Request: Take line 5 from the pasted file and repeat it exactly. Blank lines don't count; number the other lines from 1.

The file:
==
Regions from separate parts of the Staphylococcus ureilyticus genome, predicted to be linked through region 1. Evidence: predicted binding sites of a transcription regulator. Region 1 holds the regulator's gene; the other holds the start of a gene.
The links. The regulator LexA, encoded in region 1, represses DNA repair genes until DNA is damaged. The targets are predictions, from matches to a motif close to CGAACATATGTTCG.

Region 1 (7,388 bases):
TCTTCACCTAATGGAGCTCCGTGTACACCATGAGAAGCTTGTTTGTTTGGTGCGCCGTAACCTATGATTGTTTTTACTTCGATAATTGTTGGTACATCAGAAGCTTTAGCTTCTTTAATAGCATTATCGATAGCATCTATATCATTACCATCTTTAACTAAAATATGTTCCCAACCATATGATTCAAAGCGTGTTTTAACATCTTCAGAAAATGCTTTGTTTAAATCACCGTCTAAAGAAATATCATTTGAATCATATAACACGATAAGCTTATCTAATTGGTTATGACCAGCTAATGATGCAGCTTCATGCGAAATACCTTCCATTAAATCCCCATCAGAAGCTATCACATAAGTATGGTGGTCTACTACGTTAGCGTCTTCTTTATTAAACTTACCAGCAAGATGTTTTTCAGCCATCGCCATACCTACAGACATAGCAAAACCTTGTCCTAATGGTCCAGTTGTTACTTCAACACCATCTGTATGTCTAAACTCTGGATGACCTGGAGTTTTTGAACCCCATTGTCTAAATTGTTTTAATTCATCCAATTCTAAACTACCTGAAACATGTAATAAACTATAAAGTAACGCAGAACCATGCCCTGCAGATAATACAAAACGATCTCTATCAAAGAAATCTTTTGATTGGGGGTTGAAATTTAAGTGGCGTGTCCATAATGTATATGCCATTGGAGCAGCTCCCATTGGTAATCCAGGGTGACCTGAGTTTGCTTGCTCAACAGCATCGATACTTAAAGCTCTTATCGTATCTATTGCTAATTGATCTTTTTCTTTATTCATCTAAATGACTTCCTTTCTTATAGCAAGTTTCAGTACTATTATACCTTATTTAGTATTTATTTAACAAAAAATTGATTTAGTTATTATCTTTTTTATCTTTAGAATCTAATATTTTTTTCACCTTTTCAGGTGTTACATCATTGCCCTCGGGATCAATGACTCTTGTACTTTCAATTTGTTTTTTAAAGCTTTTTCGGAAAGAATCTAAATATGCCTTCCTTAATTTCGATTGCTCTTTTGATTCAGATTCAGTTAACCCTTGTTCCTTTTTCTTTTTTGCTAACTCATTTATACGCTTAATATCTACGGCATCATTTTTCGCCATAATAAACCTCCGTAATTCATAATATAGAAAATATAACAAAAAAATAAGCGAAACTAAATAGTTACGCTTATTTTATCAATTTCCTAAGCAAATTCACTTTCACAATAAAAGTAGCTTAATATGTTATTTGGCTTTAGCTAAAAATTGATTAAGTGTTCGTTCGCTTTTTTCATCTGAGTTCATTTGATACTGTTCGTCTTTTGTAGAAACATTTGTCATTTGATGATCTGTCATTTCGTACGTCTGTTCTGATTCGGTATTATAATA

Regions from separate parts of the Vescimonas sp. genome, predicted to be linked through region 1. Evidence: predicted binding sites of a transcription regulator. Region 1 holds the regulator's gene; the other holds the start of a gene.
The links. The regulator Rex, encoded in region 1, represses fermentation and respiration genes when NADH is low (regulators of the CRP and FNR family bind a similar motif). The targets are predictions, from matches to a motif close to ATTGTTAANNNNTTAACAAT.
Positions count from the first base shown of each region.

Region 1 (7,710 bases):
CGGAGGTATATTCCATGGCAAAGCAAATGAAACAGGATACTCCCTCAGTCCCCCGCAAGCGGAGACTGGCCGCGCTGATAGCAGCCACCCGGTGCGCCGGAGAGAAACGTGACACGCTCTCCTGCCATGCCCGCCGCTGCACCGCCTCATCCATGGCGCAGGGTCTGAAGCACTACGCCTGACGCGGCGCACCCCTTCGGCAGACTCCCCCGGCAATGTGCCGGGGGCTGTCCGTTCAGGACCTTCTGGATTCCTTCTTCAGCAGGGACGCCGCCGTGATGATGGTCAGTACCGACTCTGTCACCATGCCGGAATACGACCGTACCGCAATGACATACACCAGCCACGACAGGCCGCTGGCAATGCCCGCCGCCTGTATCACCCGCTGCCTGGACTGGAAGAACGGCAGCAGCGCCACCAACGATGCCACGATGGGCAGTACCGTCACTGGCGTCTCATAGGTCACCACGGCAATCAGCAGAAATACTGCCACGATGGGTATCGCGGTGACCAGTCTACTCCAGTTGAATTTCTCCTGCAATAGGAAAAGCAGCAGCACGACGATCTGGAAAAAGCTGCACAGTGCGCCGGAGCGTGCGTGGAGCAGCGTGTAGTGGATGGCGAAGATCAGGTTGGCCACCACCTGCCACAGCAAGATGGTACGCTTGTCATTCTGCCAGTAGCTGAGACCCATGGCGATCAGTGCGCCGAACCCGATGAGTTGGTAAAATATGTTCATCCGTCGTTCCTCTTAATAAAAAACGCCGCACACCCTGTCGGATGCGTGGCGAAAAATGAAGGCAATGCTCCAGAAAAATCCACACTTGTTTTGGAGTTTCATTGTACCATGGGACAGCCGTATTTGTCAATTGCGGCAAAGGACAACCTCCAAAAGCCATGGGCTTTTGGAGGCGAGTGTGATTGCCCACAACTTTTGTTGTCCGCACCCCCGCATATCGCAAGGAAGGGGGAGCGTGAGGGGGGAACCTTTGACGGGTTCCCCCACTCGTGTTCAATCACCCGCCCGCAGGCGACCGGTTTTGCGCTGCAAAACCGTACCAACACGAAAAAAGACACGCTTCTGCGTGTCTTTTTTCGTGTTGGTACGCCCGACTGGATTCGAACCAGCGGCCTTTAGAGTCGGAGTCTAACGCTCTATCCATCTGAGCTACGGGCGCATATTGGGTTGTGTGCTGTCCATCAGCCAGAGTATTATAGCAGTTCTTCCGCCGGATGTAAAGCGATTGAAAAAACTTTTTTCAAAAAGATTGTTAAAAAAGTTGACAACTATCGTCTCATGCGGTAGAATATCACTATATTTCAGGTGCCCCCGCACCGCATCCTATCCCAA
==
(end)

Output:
Regions from separate parts of the Vescimonas sp. genome, predicted to be linked through region 1. Evidence: predicted binding sites of a transcription regulator. Region 1 holds the regulator's gene; the other holds the start of a gene.